|90º||Magnolia tree trunk by Corlears Hook dog run, shade|
|90-92º||Soil around magnolia tree, shade|
|95º||Magnolia leaves above our heads, shade|
|127º||Lawn in Corlears Hook Park, full sun|
|114º||Plantings along the lawn in Corlears Hook Park, full sun|
|87º||Plantings along the lawn in Corlears Hook Park, shade|
|145º||Artificial turf playing field in Corlears Hook Park, full sun|
|93º||Sidewalk in Corlears Hook, shade|
|132º||Asphalt footpath in sun on West Side of FDR to Corlears Hook ferry landing, full sun|
|115-137º||Gray ramp on footbridge over FDR to Corlears Hook ferry landing, full sun|
|104º||Yellow stripe on footbridge ramp, full sun|
|99º||Concrete path by the ferry landing, full sun|
|95-99º||“Passive” lawn, full sun|
|85-93º||“Passive” lawn, sparse dappled shade from trees along edges|
|84º||Tree trunk at edge of lawn, partial shade|
|87º||Dead tree trunk, full sun|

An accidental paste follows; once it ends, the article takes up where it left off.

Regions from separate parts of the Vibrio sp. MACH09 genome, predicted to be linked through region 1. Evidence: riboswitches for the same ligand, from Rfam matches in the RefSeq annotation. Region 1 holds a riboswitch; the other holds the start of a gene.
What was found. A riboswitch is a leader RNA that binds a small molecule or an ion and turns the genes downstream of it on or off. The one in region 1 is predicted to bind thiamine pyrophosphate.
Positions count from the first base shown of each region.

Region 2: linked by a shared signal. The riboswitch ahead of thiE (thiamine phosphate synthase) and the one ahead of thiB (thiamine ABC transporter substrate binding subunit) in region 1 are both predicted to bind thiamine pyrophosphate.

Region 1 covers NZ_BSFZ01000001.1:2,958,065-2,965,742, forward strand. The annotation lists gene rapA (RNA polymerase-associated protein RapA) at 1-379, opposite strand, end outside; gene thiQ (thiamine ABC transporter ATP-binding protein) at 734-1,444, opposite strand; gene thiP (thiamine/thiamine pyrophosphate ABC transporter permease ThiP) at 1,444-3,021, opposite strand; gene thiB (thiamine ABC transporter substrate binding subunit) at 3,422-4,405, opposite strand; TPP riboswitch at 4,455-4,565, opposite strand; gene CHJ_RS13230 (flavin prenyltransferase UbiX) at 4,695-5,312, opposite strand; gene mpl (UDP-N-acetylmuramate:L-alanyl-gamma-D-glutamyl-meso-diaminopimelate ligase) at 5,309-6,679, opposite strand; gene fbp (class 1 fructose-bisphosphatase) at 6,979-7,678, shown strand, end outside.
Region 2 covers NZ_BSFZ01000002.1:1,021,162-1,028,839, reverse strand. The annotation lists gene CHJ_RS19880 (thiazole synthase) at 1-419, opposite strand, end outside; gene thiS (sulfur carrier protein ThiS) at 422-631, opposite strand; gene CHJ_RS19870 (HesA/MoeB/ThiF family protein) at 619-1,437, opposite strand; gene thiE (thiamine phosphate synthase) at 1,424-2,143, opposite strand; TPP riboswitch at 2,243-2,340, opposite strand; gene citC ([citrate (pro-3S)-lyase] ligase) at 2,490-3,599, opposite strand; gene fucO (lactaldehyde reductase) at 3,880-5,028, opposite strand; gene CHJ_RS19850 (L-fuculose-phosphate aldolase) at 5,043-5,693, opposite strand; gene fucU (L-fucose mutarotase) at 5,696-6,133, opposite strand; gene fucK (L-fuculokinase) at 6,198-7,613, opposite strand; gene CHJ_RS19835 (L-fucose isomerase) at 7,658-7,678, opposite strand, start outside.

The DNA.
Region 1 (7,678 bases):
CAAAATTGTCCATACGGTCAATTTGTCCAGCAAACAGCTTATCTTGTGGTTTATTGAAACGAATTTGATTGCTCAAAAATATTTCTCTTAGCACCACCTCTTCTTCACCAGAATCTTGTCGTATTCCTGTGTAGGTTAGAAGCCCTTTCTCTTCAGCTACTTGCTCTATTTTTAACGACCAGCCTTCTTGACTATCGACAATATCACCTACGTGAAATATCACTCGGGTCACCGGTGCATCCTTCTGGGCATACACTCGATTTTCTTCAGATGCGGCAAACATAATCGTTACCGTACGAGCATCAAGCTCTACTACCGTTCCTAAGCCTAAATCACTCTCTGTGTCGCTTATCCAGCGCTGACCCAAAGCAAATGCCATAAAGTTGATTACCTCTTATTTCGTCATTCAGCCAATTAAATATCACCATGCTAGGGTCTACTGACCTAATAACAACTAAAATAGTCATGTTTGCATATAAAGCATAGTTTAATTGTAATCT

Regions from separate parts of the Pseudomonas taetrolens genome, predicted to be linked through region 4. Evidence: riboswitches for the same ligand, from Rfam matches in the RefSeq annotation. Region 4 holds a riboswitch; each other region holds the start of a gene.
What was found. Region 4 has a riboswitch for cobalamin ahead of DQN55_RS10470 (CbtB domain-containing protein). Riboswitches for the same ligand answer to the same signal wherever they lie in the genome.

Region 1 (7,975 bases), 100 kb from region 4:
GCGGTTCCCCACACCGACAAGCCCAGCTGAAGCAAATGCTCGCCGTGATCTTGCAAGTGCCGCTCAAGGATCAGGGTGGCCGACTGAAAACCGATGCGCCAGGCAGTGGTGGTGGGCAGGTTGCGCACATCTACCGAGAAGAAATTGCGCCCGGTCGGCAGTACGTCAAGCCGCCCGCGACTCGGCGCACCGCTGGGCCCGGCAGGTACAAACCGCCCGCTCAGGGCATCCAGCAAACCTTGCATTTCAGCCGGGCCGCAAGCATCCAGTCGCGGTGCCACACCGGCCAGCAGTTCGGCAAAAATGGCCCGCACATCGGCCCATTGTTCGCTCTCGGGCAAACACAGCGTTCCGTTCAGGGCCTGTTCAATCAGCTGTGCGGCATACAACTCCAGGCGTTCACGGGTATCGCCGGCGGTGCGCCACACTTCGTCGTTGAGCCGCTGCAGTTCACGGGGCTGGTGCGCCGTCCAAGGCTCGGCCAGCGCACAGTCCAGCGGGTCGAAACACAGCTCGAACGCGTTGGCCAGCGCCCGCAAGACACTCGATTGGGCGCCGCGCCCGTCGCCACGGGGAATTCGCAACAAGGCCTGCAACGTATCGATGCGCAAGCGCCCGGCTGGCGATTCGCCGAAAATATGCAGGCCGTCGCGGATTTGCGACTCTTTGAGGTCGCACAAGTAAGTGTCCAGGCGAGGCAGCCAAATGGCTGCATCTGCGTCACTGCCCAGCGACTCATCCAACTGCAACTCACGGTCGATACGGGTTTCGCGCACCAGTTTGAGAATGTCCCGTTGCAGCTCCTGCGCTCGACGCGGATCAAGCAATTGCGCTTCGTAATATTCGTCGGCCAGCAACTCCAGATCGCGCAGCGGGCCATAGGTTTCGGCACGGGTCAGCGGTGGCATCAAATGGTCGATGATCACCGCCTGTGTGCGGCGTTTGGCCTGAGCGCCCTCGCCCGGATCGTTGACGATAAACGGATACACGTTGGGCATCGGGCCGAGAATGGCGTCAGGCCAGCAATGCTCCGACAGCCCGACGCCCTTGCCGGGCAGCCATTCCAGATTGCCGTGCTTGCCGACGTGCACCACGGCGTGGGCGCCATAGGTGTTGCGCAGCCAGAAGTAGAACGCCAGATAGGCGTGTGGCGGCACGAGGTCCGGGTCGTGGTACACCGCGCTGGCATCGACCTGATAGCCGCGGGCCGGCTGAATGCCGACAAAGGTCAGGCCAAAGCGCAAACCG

|80º||Tall grass at edge of lawn, partial shade|
|103º||Construction piles covered in white plastic, full sun|
|151º||Track at 6th Street, East River Park, full sun|
|157º||Artificial turf field inside track, full sun|
|131º||Asphalt path outside of track, full sun|
|133º||Rubber mats in exercise area next to track, shaded|
|95º||Trunk of mature trees south of track, shaded|
|95-99º||Ground under trees in the grove, shaded|
|Side by side playing fields in East River Park at Houston St., one artificial turf, the other grass:|
|118º||Artificial turf field, full sun|
|108º||Grass field, brown and dry, full sun|
|87º||Green plants along edges of grass field|
What can we do now?
Start by demanding all street trees that have been promised to be planted in our neighborhood to be planted this fall. The city is not reliable about keeping promises. The original promise was 1,000 trees for CB3 (the area adjacent to East River Park), yet the city decided CB6 should get half of them. We need every one of those trees and more.